The young stylish couple dressed in expensively non-showy casual wear in front of me in line at A. V. Granor Farm, an organic farm market with specialty foods as well as organic fruit and veg, racked up a $313 tab before soaring off in their Tesla into the otherwise unassuming rural countryside. Is this The Hamptons? No, it’s southwest Michigan. Who knew? (Many, other than us.) Open during the week only on Friday, the farm also has farm-to-table summer dinners that sell out way in advance.
Three Oaks felt different on a Friday in August, compared to Wednesday. Lots of city folks. Bet they appreciated the $3.99 gas. It’s $5.48 in Chicago. And we thought $4.15 in Bridgman was bargain. We saw $3.97 in Indiana, just over the Michigan border.
On a Friday, more galleries, furniture and home good stores catering to tourists also were open. 3ArborArts has contemporary artwork, all by women currently; Alaplash has cool curated home goods and furniture; 3 trilogy has retro furniture and artwork; Froelich’s has two stores across from each other on the main drag,a sweet bakery and a cavernous restaurant and retail shop with good food (excellent muffuletta, salads) and rows of jars containing Froelich’s homemade dill pickles, jams, tomato sauce, chopped olives, with helpful recipes posted beside each.
Last night, we joined a small crowd on Weko Beach here in Bridgman to watch the sun set and as my sister promised, just as the red sun disappeared from view, a lone trumpeter played Taps…apparently this happens every summer night here and it was a lovely, evocative moment, reminding me of my lost youth summers spent at a girls camp in northern Michigan’s Elk Rapids.
This morning, we braved another hike in the Warren Dunes, on a unmarked trail at Grand Mere State Park in Stevensville, a contrast with yesterday’s well-marked trail further south. It was very buggy in the woods after a night of rain but we managed to do a 1.5 mile (or so) loop and not get lost.
Fortunately we had dowsed ourselves with bug spray pre-hike but we should have brought it in our pack. The hike began as a flat, wide, wooded nature trail hugging the edge of a swampy area with lots of cattails, sprinkled with bright red wildflowers, then went up across the dunes to the lake shore and along the beach, which was blissfully unpopulated except for a few hardy souls swimming and sunbathing. They appeared to be townies who have kept this secret beach to themselves. So be it.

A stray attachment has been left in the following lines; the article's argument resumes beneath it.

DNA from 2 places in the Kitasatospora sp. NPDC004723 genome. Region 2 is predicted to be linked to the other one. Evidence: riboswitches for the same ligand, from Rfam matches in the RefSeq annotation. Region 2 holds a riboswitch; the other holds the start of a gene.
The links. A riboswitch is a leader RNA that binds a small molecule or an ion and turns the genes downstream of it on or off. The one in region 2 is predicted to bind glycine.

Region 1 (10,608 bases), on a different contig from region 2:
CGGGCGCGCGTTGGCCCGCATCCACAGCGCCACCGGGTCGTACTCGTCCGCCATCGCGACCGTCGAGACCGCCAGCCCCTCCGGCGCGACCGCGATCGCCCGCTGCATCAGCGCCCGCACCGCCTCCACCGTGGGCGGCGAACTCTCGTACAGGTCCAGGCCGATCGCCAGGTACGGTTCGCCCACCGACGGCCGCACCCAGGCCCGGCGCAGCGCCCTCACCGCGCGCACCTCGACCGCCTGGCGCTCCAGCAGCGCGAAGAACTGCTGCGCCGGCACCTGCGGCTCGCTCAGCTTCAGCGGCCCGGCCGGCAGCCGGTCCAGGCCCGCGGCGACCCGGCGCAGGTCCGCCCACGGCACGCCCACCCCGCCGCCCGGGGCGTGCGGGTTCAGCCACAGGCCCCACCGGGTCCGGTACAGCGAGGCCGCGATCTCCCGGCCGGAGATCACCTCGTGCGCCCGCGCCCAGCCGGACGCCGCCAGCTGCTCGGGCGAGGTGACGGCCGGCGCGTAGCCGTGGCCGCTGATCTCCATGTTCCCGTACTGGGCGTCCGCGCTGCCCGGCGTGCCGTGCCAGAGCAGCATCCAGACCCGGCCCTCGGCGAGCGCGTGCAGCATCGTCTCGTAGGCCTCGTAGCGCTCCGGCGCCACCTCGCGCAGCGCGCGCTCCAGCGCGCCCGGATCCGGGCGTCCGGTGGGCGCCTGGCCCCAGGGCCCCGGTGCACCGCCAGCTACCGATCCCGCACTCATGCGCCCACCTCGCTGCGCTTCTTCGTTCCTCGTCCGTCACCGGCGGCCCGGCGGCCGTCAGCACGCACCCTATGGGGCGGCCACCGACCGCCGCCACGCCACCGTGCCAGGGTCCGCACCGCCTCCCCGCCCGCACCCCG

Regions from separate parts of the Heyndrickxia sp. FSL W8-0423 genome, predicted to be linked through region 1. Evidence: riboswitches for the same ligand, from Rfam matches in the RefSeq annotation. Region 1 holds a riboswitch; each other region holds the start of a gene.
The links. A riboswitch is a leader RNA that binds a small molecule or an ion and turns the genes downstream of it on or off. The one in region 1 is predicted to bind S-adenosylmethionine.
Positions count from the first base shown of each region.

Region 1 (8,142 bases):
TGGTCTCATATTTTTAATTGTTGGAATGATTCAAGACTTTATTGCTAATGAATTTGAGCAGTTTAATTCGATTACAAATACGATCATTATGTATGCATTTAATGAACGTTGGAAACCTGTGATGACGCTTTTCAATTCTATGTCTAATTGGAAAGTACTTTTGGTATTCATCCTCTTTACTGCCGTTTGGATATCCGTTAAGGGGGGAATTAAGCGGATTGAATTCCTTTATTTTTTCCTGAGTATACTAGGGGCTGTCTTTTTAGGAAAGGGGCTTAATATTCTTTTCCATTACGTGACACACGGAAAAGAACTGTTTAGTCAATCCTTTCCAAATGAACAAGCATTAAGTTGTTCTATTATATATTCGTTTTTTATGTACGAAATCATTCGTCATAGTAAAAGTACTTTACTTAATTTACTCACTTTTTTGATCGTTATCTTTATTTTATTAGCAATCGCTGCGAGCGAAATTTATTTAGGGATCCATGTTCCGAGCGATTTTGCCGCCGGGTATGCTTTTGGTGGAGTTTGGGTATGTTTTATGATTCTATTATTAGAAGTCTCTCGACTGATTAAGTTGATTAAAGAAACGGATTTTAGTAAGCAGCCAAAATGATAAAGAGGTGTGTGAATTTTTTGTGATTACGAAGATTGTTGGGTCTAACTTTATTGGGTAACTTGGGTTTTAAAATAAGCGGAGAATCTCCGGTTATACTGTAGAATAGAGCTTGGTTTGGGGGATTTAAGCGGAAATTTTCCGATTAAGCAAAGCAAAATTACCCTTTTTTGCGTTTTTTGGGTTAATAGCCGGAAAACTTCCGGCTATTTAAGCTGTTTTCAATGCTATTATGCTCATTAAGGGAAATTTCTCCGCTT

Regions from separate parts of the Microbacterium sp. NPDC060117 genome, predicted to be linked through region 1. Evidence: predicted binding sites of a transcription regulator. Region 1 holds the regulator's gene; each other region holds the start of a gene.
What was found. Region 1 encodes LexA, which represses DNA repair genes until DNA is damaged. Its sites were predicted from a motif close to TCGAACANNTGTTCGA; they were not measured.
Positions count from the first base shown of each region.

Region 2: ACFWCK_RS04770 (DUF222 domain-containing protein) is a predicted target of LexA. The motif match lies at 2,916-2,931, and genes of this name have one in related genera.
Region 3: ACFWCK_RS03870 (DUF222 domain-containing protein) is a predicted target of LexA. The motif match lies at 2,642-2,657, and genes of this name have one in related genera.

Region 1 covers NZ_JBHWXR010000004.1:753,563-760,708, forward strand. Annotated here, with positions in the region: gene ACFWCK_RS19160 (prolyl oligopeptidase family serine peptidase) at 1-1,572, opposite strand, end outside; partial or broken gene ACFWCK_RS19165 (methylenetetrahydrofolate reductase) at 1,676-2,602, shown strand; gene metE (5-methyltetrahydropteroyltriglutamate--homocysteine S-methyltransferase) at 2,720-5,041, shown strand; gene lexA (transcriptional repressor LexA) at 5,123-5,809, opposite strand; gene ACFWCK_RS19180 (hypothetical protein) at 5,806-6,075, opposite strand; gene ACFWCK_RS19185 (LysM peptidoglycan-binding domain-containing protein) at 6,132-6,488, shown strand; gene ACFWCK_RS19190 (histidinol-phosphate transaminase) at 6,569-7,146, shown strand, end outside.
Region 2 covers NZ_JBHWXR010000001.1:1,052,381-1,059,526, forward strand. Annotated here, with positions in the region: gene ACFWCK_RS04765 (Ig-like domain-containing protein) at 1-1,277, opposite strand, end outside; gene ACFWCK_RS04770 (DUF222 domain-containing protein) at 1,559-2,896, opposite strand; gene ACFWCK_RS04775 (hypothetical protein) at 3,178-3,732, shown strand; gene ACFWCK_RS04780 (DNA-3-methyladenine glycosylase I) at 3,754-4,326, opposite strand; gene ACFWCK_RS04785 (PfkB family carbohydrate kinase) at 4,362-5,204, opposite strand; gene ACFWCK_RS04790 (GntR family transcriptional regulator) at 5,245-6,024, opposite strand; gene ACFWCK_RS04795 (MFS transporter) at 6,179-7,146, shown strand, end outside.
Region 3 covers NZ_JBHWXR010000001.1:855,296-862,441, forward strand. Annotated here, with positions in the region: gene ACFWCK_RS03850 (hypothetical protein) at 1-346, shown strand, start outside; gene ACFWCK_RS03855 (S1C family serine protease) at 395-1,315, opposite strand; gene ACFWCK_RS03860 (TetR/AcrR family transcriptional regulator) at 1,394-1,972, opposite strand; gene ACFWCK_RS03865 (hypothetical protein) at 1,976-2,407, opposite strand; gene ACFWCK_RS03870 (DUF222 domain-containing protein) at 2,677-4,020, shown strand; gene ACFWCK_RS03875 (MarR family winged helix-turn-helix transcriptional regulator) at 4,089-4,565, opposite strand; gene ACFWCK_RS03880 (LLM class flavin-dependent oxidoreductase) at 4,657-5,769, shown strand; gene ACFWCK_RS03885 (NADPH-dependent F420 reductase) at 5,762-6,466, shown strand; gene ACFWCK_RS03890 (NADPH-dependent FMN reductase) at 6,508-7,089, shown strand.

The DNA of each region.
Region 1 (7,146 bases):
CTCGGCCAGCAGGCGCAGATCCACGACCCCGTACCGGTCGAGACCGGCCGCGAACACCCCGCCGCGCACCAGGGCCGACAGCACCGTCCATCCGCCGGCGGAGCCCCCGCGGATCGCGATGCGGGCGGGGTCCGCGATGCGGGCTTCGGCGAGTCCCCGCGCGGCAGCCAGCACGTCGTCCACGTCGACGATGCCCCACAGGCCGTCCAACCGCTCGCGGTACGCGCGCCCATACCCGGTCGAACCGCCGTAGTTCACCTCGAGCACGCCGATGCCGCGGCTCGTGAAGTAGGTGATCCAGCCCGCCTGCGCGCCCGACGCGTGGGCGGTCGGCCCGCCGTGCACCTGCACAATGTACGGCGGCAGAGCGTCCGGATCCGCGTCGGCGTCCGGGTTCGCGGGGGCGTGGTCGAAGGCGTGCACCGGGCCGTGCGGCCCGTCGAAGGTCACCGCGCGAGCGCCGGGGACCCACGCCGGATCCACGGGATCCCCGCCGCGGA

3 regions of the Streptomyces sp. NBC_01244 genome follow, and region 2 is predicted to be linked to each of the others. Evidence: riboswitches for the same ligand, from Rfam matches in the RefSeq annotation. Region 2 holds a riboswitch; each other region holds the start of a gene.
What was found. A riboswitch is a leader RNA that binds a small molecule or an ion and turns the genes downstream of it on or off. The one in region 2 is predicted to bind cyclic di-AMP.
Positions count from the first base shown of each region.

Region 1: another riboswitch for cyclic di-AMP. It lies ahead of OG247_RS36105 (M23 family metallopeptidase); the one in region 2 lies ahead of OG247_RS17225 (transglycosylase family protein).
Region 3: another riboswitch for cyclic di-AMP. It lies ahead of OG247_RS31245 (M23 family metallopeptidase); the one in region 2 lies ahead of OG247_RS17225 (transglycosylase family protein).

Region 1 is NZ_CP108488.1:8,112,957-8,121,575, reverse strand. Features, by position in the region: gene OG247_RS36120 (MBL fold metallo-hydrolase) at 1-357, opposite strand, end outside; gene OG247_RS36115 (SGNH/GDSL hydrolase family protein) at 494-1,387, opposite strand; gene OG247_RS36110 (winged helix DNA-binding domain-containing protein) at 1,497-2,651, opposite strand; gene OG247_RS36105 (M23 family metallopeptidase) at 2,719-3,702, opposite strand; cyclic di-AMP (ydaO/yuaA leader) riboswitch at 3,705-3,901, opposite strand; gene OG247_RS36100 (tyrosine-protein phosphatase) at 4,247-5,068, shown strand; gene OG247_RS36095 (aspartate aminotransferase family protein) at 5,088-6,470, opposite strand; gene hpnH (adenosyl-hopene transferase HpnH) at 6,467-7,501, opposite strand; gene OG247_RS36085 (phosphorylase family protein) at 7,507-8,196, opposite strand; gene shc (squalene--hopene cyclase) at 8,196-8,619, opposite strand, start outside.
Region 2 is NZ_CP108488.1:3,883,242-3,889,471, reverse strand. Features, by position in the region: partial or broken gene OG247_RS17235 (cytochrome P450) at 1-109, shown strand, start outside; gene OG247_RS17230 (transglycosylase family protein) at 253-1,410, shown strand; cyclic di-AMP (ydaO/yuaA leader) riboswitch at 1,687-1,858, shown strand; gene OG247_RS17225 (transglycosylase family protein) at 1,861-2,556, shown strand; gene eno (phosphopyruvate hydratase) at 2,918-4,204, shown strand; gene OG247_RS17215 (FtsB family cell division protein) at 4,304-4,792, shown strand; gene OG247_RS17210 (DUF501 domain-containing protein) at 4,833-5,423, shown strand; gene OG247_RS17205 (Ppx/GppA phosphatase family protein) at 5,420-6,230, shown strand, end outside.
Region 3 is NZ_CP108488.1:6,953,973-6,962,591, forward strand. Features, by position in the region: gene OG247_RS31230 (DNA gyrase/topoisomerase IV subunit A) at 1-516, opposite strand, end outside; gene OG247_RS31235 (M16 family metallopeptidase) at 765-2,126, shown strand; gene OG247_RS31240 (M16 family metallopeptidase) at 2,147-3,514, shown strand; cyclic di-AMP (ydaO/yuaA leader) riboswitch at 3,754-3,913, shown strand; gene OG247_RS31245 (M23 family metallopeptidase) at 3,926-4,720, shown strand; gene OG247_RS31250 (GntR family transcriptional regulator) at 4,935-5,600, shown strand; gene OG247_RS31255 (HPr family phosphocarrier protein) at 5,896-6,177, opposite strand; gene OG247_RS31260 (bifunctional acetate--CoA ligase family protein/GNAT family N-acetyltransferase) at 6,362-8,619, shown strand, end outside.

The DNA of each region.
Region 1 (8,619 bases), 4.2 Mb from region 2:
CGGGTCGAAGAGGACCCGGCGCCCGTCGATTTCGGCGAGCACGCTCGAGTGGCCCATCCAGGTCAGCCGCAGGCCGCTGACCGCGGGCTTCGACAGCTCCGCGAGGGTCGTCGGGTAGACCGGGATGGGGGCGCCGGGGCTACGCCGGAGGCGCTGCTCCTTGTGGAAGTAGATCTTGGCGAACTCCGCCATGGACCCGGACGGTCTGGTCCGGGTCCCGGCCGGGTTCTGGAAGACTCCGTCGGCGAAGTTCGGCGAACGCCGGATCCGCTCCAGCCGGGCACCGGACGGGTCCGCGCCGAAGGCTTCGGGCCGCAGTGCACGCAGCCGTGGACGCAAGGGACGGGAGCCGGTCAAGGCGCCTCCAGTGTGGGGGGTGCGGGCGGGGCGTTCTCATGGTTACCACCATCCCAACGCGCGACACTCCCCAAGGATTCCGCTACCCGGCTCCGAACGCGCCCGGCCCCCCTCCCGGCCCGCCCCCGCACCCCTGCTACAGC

Lunch was fish and chips, perfectly crispy local white fish, from flagship specialty food on Red Arrow Highway in Lakeside. We ate at a picnic table outside the small store set back from the highway. The fish was delish, albeit expensive.
We gladly returned to the Weko Beach area in Bridgman, Michigan for a family get together at the end of a holiday weekend so Weko Beach was more crowded but still lovely. And the day after the 4th, we had more of the hot sandy beach and refreshing Lake Michigan water to ourselves. With my sisters house at capacity we stayed overnight at an Airbnb in Berrien Springs, a farming community (where produce sold at the green market in Chicago’s Lincoln Park comes from) that is due west. We took a pretty rural road (snow road) back to Bridgman about a 25 minute drive that appeared to be a bike route. (Good to know.)
It was hazy this morning so we explored St. Joseph and Benton Harbor as well as the Red Arrow highway south which is dotted with antique stops, restaurants and produce stands. We had good sandwiches at the Whistlestop, ready-made not the made-to-order because a storm overnight knocked out power for awhile. Excellent chicken salad sandwich, turkey club and lavender lemonade, light on the lavender. On our way out of the area, we stopped at Oink, a cheerful ice cream shop with kooky decor (ice cream scoopers hang down from the rafters) and excellent flavors (Michigan pothole, as my sister recommended, chocolate with small Reese’s pieces; lemon cheesecake bar).
We did learn that many stores are closed on a Tuesday (and probably Monday too) so we’d like to return on a day when ARC, a gallery in Benton Harbors “arts district” is open, as well as the shop Alchemy on red arrow.